The recent removal of images of women from bus ads in Jerusalem and Bnei Brak encouraging Israelis to sign organ donor cards has sparked protest, with some people threatening to revoke their agreement to donate organs after their death.
Last week, ADI, the National Transplant Center, launched a campaign urging Israelis who do not have organ donor cards to take advantage of a provision in the Organ Transplant Law of 2008 that affords priority on the transplant waiting list to candidates who sign up by December 31, 2011.
Last week, Canaan Pirsum Bitnuah, the advertising agency handling the bus ads, which feature the faces of men and women, asked ADI for permission to replace the ads on buses in Jerusalem and Bnei Brak with ones showing men only.
"The photos showed only the women's faces; there were no exposed shoulders or anything at all provocative. But we were warned that if we didn't change the images, the buses might be burned," ADI spokeswoman Dvora Sherer said.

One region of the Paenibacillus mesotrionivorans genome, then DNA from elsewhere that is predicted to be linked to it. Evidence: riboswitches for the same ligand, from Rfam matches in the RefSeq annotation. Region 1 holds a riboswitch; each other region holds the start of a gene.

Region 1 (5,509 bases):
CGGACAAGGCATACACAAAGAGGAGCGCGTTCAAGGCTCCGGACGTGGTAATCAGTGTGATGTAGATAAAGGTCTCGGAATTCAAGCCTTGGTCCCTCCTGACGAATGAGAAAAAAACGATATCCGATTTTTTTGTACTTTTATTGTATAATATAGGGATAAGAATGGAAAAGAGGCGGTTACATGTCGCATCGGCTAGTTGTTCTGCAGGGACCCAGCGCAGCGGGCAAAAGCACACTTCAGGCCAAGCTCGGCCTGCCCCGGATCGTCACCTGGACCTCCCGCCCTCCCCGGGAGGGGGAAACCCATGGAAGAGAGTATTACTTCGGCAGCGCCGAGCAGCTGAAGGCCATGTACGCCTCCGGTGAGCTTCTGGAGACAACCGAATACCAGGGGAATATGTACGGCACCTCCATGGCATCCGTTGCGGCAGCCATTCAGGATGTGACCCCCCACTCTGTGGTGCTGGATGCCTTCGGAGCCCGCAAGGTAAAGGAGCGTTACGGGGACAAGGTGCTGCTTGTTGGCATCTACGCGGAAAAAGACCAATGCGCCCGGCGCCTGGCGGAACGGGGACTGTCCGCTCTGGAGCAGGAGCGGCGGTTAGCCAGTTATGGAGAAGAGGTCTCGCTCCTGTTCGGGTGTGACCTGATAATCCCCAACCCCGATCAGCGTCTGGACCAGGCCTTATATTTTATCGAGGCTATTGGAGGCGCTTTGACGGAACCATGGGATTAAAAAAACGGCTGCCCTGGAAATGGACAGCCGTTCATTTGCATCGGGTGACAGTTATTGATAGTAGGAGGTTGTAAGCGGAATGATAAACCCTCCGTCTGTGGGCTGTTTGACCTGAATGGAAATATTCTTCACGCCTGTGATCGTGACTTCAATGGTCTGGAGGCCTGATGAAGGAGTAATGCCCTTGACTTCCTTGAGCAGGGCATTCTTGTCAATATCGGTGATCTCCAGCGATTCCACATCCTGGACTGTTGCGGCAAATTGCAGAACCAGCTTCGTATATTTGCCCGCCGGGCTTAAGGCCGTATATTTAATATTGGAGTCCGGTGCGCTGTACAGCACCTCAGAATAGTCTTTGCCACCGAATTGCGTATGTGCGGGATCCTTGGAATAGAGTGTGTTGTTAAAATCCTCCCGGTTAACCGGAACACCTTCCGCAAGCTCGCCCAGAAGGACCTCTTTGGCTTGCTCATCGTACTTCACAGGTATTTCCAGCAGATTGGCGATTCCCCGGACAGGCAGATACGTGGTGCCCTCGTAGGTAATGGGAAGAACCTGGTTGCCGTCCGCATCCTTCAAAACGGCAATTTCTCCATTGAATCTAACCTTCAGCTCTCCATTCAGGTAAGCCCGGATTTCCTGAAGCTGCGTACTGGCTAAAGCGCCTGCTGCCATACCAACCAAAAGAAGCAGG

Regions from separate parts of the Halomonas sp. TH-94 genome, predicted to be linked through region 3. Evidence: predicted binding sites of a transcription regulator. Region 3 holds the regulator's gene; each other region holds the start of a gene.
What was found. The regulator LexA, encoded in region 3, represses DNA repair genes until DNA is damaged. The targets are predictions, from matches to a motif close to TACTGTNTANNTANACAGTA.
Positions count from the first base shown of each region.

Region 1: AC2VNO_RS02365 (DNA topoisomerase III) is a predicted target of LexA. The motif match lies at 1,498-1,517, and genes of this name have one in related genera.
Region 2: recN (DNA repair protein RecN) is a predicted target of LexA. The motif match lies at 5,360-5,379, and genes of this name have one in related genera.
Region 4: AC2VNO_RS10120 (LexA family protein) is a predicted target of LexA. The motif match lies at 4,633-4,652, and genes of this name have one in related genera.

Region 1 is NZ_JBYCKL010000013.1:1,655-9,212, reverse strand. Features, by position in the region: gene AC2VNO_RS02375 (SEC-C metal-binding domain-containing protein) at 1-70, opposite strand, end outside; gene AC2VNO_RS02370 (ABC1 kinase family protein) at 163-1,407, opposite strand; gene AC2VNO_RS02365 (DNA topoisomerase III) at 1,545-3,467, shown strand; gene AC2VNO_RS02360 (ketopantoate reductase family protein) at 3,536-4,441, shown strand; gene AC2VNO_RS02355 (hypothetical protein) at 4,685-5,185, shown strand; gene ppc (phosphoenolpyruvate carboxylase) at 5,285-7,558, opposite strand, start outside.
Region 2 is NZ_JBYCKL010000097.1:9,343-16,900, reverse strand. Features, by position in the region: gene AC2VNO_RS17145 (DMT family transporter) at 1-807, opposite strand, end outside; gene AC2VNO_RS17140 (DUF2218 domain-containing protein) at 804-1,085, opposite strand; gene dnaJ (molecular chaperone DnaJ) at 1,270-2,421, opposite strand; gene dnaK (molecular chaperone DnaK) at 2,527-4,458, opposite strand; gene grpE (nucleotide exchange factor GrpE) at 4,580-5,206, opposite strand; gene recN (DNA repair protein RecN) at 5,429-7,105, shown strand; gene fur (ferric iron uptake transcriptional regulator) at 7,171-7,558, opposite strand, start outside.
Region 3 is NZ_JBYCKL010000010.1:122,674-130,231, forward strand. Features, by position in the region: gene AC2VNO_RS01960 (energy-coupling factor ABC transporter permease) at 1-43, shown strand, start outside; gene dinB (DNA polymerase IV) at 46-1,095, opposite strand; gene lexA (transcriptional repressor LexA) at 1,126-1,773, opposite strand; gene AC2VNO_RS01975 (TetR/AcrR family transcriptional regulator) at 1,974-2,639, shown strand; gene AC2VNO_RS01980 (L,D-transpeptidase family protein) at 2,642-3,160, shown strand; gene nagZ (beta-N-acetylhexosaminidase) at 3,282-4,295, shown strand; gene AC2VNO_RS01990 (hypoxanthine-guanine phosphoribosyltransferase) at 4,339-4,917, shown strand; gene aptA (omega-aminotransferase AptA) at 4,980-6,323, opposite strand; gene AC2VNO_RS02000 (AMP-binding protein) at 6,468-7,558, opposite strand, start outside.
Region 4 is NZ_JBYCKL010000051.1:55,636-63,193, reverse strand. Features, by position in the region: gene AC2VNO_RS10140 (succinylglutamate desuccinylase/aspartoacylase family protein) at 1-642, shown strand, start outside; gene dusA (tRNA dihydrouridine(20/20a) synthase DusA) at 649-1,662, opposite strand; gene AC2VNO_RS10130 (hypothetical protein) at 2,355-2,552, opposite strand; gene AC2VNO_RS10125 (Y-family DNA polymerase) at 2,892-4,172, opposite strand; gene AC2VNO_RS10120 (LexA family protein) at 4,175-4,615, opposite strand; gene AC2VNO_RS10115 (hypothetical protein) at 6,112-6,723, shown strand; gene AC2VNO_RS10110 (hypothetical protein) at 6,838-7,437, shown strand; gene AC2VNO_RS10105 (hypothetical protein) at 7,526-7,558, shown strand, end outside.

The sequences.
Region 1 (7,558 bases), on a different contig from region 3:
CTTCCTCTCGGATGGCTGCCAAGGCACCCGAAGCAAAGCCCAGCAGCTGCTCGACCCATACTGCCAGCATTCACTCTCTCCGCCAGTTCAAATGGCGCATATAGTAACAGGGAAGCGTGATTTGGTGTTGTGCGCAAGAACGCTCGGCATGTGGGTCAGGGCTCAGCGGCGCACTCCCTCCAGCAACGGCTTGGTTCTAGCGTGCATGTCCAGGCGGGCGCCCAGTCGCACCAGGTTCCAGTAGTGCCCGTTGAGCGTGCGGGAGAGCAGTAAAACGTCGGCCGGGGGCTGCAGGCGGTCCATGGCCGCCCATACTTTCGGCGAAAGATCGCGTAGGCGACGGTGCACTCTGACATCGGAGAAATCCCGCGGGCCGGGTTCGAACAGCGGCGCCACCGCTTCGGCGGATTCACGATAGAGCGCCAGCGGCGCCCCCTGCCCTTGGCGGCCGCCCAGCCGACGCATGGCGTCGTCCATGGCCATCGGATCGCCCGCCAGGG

She explained that when a 2007 campaign had featured the image of an organ donor with her infant son, Jerusalem billboards with the ad had been vandalized and one bus had been set on fire.
A number of organ donors posted angry messages on ADI's Facebook page protesting the organization's compliance. ADI officials issued an apology, stressing that the decision was based on a desire to convey the details of the campaign's message to all Israelis.
Canaan spokesman Ohad Gibli defended the removal of images of women from the ads in the two cities, noting the "enormous financial cost" to the agency from the damage to the Egged bus in 2007, and emphasizing that Canaan does not seek to discriminate against women.
"The main consideration in replacing the pictures was to facilitate a campaign that would serve its purpose," Gibli said, adding, "The public that feels itself the object of discrimination should realize, before coming out with statements, that the transplant center is staffed by professionals whose main interest is increasing the number of people signing ADI donor cards and saving as many lives as possible."
To accommodate the ultra-Orthodox community, ADI issues special cards allowing their carriers to specify the clergy member they want their family to consult, in the event of their death, before allowing their organs to be harvested for donation. Of the nearly 650,000 Israelis above age 17 with ADI cards, 70,000 have signed cards with this provision.
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